Our more youthful readers are fairly likely to have owned some incarnation of a VTech educational computer. From the mid-1980s and right up to the present day, VTech has been producing vaguely laptop shaped gadgets aimed at teaching everything from basic reading skills all the way up to world history. Hallmarks of these devices include a miserable monochrome LCD, and unpleasant membrane keyboard, and as [HotKey] found, occasionally a proper Z80 processor.

    [...]

    After more than a year of tinkering and talking to other hackers in the Z80 scene, [HotKey] has made some impressive headway. He’s not only created a custom cartridge that lets him load new code and connect to external devices, but he’s also added support for a few VTech machines to z88dk so that others can start writing their own C code for these machines. So far he’s created some very promising proof of concept programs such as a MIDI controller and serial terminal, but ultimately he hopes to create a DOS or CP/M like operating system that will elevate these vintage machines from simple toys to legitimate multi-purpose computers.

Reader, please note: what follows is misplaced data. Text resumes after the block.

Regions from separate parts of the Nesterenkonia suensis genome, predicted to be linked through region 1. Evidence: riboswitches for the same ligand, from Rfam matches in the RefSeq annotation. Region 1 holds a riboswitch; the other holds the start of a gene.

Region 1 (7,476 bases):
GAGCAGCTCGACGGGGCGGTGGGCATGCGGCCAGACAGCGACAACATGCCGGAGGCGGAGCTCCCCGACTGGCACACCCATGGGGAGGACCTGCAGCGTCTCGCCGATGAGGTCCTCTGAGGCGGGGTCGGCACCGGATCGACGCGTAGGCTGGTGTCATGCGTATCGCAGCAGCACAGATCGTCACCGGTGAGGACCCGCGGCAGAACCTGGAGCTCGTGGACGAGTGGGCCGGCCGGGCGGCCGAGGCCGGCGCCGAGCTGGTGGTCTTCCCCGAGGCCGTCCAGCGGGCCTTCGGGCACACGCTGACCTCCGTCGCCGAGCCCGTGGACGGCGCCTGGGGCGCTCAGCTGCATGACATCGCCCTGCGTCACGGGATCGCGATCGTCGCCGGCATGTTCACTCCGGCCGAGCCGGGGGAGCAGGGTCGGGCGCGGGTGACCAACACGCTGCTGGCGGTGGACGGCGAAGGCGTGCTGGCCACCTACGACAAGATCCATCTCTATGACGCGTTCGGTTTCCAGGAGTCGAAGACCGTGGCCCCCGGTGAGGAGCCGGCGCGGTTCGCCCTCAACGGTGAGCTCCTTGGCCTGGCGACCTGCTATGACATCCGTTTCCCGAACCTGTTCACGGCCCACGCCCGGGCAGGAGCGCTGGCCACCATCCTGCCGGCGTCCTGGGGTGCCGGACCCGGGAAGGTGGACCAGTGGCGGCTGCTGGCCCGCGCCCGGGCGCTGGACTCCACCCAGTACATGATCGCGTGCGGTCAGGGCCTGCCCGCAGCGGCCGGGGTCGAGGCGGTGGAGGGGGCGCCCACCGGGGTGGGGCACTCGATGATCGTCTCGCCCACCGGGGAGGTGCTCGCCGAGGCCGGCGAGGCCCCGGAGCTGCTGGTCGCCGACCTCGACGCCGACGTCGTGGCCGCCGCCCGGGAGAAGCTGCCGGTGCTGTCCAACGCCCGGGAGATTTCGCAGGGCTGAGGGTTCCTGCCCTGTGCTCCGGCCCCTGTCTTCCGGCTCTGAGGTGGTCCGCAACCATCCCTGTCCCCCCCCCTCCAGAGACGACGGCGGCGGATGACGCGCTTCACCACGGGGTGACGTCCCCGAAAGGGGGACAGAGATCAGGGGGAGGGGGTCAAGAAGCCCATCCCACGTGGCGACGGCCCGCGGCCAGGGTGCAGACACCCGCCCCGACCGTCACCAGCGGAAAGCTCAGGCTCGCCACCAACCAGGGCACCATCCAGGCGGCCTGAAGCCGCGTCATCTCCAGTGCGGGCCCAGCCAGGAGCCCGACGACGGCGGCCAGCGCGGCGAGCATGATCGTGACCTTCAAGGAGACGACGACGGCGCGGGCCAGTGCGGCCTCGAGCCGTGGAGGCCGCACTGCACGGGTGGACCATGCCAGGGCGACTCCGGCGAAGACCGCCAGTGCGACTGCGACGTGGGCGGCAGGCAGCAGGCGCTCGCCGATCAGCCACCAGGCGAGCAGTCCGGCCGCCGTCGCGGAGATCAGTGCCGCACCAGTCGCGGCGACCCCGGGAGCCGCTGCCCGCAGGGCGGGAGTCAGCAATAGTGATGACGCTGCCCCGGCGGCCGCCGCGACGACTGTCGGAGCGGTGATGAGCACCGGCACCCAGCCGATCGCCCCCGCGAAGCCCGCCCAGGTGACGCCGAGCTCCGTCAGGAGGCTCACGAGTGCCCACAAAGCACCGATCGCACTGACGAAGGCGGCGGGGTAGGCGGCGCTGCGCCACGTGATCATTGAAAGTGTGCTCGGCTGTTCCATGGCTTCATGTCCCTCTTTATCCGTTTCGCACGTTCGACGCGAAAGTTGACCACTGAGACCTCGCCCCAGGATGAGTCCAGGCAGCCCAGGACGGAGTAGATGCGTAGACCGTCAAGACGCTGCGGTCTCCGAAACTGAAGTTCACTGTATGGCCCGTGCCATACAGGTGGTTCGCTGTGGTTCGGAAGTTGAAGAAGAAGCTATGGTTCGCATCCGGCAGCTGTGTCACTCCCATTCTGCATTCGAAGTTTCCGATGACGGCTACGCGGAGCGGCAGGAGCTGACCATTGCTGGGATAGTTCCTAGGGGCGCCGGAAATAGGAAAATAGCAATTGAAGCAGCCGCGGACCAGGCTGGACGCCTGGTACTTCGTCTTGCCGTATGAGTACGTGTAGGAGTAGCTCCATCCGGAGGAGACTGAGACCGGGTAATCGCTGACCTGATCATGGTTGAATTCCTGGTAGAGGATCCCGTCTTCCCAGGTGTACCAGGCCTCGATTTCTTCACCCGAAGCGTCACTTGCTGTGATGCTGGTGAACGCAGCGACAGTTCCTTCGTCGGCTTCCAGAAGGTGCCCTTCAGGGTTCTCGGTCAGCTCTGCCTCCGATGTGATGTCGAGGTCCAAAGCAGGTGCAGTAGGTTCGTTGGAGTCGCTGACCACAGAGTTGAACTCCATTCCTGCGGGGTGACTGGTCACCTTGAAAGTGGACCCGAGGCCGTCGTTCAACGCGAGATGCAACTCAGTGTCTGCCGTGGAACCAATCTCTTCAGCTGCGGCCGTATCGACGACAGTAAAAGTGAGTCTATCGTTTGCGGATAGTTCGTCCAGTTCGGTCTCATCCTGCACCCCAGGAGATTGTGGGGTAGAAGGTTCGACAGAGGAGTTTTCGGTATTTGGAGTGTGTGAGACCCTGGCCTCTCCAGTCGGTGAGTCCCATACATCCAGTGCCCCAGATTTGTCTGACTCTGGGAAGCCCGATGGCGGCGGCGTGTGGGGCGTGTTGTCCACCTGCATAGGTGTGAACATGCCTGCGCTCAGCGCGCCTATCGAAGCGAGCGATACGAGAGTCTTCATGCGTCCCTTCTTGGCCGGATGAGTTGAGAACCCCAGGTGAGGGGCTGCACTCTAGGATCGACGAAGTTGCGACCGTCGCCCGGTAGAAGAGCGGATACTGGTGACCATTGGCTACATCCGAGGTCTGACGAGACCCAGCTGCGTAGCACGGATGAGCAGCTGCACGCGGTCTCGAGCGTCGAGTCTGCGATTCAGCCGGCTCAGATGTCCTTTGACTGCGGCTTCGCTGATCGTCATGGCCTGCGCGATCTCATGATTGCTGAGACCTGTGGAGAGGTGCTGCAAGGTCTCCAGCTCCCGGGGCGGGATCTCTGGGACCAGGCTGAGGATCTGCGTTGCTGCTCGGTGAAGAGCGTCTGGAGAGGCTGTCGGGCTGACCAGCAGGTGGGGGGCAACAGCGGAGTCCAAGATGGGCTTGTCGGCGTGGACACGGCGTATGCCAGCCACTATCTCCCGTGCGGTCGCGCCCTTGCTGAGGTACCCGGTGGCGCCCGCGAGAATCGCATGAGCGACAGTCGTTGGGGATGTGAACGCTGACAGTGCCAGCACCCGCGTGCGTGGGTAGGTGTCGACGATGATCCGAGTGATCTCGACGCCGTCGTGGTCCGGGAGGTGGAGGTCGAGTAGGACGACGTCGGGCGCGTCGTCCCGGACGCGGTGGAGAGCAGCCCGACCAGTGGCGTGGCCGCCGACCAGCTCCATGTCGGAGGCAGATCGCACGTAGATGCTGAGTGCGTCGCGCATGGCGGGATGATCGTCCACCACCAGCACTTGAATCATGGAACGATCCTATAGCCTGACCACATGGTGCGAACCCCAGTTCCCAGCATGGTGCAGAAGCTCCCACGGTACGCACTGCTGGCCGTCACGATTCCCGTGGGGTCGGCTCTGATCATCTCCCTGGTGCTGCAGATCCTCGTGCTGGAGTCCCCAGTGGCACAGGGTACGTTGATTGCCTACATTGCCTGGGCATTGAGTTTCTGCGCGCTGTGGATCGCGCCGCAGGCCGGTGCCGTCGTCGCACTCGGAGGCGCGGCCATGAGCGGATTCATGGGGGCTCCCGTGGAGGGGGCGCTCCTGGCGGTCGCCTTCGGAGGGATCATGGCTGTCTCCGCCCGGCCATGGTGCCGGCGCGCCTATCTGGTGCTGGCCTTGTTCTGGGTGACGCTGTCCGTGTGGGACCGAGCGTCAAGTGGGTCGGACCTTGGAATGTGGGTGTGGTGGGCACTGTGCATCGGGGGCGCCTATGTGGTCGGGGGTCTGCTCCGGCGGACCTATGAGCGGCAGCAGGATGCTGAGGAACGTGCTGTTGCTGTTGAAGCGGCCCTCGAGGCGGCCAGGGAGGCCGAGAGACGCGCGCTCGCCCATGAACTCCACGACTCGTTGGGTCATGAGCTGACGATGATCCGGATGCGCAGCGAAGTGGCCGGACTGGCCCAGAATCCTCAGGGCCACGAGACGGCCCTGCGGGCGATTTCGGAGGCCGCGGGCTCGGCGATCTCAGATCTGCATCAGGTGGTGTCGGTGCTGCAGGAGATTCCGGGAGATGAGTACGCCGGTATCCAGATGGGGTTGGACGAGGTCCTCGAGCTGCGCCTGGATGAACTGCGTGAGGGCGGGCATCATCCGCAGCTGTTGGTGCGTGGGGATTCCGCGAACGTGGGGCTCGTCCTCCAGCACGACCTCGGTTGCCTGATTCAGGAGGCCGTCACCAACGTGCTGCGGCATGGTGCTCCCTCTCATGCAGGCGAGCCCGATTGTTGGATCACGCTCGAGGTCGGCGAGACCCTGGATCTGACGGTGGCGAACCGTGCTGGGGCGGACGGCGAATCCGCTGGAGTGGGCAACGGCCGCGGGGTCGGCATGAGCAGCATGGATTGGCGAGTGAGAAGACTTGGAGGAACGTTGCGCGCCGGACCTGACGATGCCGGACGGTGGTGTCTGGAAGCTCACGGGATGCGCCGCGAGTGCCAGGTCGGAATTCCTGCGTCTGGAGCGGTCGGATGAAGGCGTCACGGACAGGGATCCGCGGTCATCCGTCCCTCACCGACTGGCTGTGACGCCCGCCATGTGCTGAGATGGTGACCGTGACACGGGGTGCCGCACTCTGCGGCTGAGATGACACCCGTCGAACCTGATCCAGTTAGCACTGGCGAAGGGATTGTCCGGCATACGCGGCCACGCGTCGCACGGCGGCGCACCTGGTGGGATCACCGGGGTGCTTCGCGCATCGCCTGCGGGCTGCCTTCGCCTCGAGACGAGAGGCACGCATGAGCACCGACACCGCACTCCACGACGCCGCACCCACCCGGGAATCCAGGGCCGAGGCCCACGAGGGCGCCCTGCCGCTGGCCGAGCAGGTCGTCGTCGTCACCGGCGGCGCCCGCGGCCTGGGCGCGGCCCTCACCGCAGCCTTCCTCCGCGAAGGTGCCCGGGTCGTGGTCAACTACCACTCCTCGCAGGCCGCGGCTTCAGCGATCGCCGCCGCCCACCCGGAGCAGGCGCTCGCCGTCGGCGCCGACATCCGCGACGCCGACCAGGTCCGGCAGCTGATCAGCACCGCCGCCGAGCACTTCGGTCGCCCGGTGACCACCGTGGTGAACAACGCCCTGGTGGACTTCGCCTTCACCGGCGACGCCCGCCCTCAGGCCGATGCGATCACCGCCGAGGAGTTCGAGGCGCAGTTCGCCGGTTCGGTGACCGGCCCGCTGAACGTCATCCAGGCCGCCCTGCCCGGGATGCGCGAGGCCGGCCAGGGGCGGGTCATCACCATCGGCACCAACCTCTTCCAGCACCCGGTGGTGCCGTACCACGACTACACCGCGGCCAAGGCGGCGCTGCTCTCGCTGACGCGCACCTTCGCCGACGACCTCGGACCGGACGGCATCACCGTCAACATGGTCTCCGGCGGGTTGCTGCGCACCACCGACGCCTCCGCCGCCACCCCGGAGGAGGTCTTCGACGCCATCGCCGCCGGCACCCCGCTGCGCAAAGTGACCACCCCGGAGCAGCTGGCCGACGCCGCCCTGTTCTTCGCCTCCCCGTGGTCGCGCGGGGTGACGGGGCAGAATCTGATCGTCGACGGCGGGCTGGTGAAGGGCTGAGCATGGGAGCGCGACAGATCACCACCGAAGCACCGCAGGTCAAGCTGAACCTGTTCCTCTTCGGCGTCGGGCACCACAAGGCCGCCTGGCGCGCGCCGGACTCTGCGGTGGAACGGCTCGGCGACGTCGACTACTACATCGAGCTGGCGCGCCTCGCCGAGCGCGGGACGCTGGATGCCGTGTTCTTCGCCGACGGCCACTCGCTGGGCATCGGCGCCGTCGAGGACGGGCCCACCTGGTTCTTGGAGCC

Open Hardware: DS3231 and CHIPS Alliance

Filed under
Hardware
OSS
  • i2c clock : DS3231

    Like any clock, the DS3231 must be set at the 1st start. The registers listed in Figure 4 are accessible for reading and writing. This allows us to program the exact time and date at the time of initialization. Then the DS3231 operates autonomously, with leap years up to 2100 Wink To compensate for the power failure, a CR1220 battery can be added to the back of the Adafruit ADA3013.